Basement boat shop

So much to do before I even uncrate the shearwater 16 kit. Setting up an indoor heat pump. I know HVAC, just need to know what the air tepm should be.

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RE: Basement boat shop

if the question is what is the optimal temperature in the shop for boat building, i would vote for anything in the low 70's F.

it's a good balance between comfortable and the optimal recommended temeperature for MAS slow hardener epoxy (which is between 70 and 80 F) which is the epoxy i use and comes with a lot of the CLC kits. 

i am a big proponent of staying in the epoxy manufacturers recomendation temperature ranges.  though you can go lower (and i have), longer set times and other working problems start to come into play.  when you go higher, the main issue is you have to work faster which leads to another set of potential issues. 

so if  you can control the temperature, the low 70's is my sweet spot and how i run my shop.


RE: Basement boat shop

The finishes (paint or varnishes) have application ranges similar to epoxy, so the same temp applies. Low 70's is great. It's not bad for the boatbuilder, either.

You'll have a few steps - like curing the epoxy before you sand it - where it could cure faster if you could turn the thermostat up. Then turn it down when the curing is done.

RE: Basement boat shop

Having the knowledge and tools to do your own heat pump is a plus most of us lack. I myself feel confident I can safely install a gas heater, which is what I undertook when preparing my garage a few years ago for the Waterlust kit I began a bit over a year ago.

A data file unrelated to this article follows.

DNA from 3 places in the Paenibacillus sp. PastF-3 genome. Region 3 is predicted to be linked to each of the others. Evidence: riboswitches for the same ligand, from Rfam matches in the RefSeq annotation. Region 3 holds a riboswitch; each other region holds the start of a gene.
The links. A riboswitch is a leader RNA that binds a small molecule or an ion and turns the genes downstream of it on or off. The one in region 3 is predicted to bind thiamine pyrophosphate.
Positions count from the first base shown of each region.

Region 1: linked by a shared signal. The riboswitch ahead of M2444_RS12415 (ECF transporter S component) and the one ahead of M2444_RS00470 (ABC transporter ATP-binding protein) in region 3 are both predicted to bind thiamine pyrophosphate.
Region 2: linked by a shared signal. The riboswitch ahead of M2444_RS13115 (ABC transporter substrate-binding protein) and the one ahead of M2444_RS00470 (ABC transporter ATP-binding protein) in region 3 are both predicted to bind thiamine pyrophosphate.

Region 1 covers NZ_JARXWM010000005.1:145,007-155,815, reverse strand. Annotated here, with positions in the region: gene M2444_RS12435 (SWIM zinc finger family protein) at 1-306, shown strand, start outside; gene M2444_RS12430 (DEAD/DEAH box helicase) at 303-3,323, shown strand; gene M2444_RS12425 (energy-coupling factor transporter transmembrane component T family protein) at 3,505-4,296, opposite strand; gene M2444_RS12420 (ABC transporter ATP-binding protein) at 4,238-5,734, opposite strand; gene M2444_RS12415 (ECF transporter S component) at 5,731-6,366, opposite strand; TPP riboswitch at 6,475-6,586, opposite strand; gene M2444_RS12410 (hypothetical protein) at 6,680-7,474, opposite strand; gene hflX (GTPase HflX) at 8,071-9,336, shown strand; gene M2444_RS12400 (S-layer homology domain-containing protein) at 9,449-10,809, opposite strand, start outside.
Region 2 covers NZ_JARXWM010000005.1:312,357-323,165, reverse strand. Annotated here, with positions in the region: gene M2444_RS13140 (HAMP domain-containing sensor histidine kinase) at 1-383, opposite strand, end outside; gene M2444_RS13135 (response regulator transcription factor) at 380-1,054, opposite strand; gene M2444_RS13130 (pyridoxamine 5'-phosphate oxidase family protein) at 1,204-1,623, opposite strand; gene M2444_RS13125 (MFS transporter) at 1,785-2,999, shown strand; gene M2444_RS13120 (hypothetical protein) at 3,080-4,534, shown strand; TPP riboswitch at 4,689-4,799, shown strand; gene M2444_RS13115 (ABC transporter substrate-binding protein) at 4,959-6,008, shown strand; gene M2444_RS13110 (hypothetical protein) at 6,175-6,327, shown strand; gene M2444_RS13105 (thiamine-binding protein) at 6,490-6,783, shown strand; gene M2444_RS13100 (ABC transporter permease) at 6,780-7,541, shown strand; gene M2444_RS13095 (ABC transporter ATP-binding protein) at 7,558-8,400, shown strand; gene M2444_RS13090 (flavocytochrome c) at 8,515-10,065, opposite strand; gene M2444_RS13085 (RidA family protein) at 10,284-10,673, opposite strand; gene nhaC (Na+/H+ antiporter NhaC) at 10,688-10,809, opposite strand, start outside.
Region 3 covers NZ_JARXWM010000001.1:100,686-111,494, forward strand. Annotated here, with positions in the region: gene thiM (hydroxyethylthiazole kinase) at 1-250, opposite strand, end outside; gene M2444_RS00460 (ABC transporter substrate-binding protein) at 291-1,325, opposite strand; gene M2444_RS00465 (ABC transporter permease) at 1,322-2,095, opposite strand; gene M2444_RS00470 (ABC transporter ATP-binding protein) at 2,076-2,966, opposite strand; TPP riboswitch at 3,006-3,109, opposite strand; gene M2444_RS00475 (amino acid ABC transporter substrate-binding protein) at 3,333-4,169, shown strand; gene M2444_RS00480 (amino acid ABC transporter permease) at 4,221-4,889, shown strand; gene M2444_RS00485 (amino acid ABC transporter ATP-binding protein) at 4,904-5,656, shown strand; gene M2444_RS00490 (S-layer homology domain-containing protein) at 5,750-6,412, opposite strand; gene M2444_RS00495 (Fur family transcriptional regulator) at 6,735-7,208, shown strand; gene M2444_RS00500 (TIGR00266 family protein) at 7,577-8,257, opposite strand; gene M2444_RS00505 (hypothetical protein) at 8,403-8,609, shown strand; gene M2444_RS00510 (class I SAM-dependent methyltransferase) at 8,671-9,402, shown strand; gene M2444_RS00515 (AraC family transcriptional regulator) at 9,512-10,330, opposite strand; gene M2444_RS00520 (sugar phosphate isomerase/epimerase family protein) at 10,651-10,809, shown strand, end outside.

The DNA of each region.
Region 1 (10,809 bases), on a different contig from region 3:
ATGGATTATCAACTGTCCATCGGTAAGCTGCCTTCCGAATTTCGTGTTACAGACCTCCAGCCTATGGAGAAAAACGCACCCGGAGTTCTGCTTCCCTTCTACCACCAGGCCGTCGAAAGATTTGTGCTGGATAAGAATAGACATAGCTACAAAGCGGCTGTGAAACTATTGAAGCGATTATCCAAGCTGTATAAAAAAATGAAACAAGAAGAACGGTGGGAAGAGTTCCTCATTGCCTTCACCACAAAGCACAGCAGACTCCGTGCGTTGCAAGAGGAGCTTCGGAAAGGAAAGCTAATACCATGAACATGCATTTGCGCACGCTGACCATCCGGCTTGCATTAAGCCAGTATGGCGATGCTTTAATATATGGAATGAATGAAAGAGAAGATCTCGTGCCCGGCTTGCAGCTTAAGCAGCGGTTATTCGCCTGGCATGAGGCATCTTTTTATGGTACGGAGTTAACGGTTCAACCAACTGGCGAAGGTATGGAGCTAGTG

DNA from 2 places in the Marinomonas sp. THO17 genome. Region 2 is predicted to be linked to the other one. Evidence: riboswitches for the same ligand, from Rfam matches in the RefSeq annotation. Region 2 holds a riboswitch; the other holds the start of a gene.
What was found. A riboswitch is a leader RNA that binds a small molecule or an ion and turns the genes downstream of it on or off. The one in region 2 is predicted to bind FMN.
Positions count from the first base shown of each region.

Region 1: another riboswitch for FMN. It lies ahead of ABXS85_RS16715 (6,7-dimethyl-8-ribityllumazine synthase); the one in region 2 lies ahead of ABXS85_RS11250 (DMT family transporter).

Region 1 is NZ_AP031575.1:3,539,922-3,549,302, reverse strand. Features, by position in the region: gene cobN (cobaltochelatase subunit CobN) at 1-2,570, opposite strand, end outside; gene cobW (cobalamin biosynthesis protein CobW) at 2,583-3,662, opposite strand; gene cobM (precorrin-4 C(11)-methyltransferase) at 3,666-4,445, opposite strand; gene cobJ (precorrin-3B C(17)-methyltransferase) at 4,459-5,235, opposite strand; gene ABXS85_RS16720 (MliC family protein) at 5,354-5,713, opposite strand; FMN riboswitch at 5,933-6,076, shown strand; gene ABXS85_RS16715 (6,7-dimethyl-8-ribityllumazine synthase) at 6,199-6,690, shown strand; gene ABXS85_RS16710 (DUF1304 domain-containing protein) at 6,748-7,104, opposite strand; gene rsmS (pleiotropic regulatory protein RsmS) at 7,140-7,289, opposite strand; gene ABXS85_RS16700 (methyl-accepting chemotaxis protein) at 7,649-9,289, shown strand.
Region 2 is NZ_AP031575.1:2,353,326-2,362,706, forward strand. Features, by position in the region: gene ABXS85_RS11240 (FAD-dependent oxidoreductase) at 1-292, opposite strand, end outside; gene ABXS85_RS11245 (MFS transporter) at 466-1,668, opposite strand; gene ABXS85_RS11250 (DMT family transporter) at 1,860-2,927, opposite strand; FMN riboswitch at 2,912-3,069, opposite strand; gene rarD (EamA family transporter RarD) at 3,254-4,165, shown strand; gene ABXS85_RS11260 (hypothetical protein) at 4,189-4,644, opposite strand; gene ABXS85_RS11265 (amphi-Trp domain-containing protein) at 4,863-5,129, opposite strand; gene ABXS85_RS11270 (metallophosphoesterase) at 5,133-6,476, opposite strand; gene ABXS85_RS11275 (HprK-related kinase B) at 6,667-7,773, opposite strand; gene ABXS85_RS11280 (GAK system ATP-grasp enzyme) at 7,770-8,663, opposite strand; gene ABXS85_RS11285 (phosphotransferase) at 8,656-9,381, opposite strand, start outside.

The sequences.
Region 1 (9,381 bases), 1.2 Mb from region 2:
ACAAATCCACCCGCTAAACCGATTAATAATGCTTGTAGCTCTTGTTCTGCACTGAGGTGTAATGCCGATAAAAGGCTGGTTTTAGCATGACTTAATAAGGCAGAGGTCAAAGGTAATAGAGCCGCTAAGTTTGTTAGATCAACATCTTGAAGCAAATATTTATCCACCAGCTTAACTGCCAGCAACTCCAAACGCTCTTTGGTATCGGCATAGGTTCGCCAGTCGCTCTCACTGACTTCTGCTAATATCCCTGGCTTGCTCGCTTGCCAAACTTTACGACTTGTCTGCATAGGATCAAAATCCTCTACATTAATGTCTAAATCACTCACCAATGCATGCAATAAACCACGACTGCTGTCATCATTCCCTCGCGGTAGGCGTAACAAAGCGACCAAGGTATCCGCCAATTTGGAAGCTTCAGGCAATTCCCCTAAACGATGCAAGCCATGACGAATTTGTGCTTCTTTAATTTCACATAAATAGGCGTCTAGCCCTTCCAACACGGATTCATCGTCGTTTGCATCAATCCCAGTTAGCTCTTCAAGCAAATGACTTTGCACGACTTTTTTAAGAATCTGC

Mitchel;, where are you located?

Knowing that 70°+ would be more than I wanted to pay for the comfort (I'm in Wisconsin so winters can be downright cold, to say nothing about the wind) I opted for a target temp of 65° before & during work sessions, 50° the rest of the time. I put off using the MAS slow hardener supplied with my kit in favor of their fast hardener which, according to their chart of pot life / cure times, wouldn't have me wishing I'd turned the heat up higher.

You have an advantage of your shop in the basement so the heat demand ought to be less than what I'd anticipated. I did insulated the garage roof & walls before I began assembly. Put a meter on my heater too so I could record its run times (somewhat skewed to the long side as it records when the thermostat calls for heat rather than when the burner's lit) to get some idea of what it was costing me. Came to about $.05/hr last November, $.09/hr in December, $.34/hr mid January when it was near or below 0* for a day.

Important things are to bring everything up to temperature before you begin work, don't try to apply epoxy when it's too cold as it won't 'wet out' wood fiber or fiberglass as well as when properly conditioned, don't let temps fall too low after work's done or you'll extend cure time. Oh and keep your resin & hardener(s) conditioned to your working temperature before mixing. Heat lamps are useful for putting moderate heating on areas you feel need a bit of help with too. I bought two 250W flood lamps and the clamp-on fixtures they're used in for poultry-raising. Served me well.

RE: Basement boat shop

   Thanks everyone for the tips. Much appreciated. Hopefully I can help others when I get some experience myself. To spclark, I live in east central NY and it can get very cold here as well. Stay safe all and happy holidays.

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